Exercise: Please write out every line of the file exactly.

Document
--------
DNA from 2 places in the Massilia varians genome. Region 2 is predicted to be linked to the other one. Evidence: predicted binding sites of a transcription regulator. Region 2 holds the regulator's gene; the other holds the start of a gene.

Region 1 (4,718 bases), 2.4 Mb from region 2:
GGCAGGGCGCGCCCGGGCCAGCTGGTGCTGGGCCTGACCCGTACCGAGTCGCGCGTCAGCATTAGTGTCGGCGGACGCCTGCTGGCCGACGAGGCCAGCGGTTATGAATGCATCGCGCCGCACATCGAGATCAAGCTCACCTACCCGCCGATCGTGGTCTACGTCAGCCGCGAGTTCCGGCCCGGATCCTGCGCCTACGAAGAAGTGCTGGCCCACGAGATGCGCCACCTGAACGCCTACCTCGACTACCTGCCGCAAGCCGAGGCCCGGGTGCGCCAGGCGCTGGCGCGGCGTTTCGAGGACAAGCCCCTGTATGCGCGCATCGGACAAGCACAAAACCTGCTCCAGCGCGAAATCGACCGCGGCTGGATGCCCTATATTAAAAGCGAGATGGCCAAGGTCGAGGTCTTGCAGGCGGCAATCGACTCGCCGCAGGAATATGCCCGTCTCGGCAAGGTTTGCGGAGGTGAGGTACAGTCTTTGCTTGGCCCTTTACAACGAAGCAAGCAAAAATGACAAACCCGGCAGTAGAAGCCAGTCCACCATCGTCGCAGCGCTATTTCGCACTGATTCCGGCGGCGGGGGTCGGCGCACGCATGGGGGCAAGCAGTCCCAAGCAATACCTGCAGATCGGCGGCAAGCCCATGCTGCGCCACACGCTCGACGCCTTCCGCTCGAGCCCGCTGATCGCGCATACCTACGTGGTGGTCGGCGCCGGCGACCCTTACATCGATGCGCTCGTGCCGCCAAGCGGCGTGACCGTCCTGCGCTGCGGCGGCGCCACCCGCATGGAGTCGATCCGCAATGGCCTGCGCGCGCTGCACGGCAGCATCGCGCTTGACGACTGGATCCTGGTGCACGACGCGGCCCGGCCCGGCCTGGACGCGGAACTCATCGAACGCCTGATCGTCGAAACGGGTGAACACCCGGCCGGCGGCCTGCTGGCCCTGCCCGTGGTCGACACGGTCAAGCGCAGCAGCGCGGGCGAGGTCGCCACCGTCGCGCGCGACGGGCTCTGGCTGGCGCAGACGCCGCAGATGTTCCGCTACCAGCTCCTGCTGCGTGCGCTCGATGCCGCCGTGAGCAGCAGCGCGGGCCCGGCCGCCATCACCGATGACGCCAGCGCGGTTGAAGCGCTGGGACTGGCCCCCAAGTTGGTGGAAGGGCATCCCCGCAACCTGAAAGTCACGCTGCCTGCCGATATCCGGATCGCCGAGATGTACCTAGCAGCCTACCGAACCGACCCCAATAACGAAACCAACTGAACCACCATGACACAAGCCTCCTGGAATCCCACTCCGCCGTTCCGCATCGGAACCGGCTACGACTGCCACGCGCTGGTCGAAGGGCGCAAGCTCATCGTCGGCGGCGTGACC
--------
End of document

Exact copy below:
DNA from 2 places in the Massilia varians genome. Region 2 is predicted to be linked to the other one. Evidence: predicted binding sites of a transcription regulator. Region 2 holds the regulator's gene; the other holds the start of a gene.

Region 1 (4,718 bases), 2.4 Mb from region 2:
GGCAGGGCGCGCCCGGGCCAGCTGGTGCTGGGCCTGACCCGTACCGAGTCGCGCGTCAGCATTAGTGTCGGCGGACGCCTGCTGGCCGACGAGGCCAGCGGTTATGAATGCATCGCGCCGCACATCGAGATCAAGCTCACCTACCCGCCGATCGTGGTCTACGTCAGCCGCGAGTTCCGGCCCGGATCCTGCGCCTACGAAGAAGTGCTGGCCCACGAGATGCGCCACCTGAACGCCTACCTCGACTACCTGCCGCAAGCCGAGGCCCGGGTGCGCCAGGCGCTGGCGCGGCGTTTCGAGGACAAGCCCCTGTATGCGCGCATCGGACAAGCACAAAACCTGCTCCAGCGCGAAATCGACCGCGGCTGGATGCCCTATATTAAAAGCGAGATGGCCAAGGTCGAGGTCTTGCAGGCGGCAATCGACTCGCCGCAGGAATATGCCCGTCTCGGCAAGGTTTGCGGAGGTGAGGTACAGTCTTTGCTTGGCCCTTTACAACGAAGCAAGCAAAAATGACAAACCCGGCAGTAGAAGCCAGTCCACCATCGTCGCAGCGCTATTTCGCACTGATTCCGGCGGCGGGGGTCGGCGCACGCATGGGGGCAAGCAGTCCCAAGCAATACCTGCAGATCGGCGGCAAGCCCATGCTGCGCCACACGCTCGACGCCTTCCGCTCGAGCCCGCTGATCGCGCATACCTACGTGGTGGTCGGCGCCGGCGACCCTTACATCGATGCGCTCGTGCCGCCAAGCGGCGTGACCGTCCTGCGCTGCGGCGGCGCCACCCGCATGGAGTCGATCCGCAATGGCCTGCGCGCGCTGCACGGCAGCATCGCGCTTGACGACTGGATCCTGGTGCACGACGCGGCCCGGCCCGGCCTGGACGCGGAACTCATCGAACGCCTGATCGTCGAAACGGGTGAACACCCGGCCGGCGGCCTGCTGGCCCTGCCCGTGGTCGACACGGTCAAGCGCAGCAGCGCGGGCGAGGTCGCCACCGTCGCGCGCGACGGGCTCTGGCTGGCGCAGACGCCGCAGATGTTCCGCTACCAGCTCCTGCTGCGTGCGCTCGATGCCGCCGTGAGCAGCAGCGCGGGCCCGGCCGCCATCACCGATGACGCCAGCGCGGTTGAAGCGCTGGGACTGGCCCCCAAGTTGGTGGAAGGGCATCCCCGCAACCTGAAAGTCACGCTGCCTGCCGATATCCGGATCGCCGAGATGTACCTAGCAGCCTACCGAACCGACCCCAATAACGAAACCAACTGAACCACCATGACACAAGCCTCCTGGAATCCCACTCCGCCGTTCCGCATCGGAACCGGCTACGACTGCCACGCGCTGGTCGAAGGGCGCAAGCTCATCGTCGGCGGCGTGACC